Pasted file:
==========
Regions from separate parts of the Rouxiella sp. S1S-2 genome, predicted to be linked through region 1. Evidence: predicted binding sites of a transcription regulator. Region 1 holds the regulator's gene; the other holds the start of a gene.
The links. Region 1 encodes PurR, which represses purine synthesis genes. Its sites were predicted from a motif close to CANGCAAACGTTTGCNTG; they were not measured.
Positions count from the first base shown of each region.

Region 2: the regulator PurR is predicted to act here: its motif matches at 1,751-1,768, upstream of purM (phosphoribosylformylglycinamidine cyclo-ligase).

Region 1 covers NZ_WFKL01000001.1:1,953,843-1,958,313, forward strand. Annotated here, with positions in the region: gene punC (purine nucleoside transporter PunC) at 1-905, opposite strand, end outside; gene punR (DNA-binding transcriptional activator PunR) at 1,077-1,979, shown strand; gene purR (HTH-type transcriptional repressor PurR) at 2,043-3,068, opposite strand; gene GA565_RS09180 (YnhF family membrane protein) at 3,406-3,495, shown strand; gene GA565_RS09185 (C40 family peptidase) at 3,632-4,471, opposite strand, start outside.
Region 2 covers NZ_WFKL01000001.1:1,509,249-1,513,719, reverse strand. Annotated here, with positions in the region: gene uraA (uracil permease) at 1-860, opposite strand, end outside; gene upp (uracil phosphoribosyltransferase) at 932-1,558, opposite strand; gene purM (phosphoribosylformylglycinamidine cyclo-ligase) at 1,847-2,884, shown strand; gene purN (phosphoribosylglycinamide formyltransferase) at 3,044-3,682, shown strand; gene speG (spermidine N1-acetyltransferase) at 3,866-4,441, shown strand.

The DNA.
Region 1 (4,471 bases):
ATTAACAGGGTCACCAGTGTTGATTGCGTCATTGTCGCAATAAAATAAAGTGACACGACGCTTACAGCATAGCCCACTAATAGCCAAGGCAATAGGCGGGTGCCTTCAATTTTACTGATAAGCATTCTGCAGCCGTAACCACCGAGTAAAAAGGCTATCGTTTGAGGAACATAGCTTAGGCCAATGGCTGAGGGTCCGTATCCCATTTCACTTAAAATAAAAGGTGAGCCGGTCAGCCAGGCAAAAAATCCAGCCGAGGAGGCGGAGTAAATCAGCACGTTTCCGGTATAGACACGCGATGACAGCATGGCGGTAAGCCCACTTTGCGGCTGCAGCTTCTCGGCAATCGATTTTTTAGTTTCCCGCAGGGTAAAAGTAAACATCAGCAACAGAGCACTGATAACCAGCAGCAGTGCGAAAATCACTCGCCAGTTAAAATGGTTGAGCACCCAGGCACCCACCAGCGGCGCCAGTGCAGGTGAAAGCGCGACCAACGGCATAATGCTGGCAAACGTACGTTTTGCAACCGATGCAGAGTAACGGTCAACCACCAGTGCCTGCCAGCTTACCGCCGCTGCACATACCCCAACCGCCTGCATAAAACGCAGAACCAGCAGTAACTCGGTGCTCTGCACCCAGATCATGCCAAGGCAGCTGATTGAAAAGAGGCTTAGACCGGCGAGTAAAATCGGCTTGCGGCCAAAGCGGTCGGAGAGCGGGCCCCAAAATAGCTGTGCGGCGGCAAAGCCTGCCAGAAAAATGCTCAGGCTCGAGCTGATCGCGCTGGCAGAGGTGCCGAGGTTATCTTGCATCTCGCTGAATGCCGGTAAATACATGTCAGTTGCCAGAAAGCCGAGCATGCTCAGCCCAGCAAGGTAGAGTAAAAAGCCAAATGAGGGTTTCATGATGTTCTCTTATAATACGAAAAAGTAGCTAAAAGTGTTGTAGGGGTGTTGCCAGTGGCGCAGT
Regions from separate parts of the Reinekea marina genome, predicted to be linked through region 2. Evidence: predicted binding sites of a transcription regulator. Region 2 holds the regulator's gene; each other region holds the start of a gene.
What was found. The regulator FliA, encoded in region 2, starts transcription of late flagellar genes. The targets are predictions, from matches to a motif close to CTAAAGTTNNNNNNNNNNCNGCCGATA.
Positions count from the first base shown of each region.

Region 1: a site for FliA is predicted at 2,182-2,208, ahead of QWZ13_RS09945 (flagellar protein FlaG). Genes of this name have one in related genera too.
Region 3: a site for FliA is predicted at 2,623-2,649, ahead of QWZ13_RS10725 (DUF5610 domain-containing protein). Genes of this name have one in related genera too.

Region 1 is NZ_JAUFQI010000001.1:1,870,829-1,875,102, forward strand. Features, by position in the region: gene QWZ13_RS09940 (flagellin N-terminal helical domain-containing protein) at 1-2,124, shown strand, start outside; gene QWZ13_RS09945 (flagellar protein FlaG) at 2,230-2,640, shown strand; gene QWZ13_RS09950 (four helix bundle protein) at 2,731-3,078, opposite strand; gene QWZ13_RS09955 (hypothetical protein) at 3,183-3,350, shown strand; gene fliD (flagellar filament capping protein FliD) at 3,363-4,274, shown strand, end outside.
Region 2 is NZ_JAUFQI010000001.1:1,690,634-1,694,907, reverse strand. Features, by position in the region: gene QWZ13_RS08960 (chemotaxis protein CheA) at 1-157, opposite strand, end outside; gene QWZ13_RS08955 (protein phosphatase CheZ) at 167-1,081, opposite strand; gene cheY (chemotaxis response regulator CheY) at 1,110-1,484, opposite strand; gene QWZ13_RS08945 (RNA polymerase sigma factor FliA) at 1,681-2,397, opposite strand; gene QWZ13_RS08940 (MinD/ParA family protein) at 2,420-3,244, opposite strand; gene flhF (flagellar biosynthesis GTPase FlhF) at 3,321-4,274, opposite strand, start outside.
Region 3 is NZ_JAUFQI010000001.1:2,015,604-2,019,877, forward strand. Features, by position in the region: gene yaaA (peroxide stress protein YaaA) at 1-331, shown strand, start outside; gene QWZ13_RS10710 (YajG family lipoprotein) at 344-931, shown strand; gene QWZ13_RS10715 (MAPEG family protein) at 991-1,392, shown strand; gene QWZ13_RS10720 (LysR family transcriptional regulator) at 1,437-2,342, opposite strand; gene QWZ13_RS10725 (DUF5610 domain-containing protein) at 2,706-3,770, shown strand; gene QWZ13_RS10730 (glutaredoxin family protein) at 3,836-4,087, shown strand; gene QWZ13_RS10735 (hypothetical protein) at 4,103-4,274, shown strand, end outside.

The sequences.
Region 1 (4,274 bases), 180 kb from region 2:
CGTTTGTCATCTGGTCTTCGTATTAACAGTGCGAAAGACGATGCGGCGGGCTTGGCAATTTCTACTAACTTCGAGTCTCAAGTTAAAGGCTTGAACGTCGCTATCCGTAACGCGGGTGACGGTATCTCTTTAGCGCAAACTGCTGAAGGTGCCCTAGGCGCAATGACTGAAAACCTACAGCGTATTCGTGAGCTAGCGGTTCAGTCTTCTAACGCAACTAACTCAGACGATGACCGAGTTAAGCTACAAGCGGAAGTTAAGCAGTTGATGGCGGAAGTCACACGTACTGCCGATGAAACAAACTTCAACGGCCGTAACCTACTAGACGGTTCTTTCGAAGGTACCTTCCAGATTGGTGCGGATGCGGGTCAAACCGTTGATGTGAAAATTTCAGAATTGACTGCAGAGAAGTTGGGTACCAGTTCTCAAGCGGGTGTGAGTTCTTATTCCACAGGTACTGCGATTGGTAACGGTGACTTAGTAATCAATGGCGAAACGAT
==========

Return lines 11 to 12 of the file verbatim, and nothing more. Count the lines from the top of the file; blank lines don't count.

What was found. The regulator FliA, encoded in region 2, starts transcription of late flagellar genes. The targets are predictions, from matches to a motif close to CTAAAGTTNNNNNNNNNNCNGCCGATA.
Positions count from the first base shown of each region.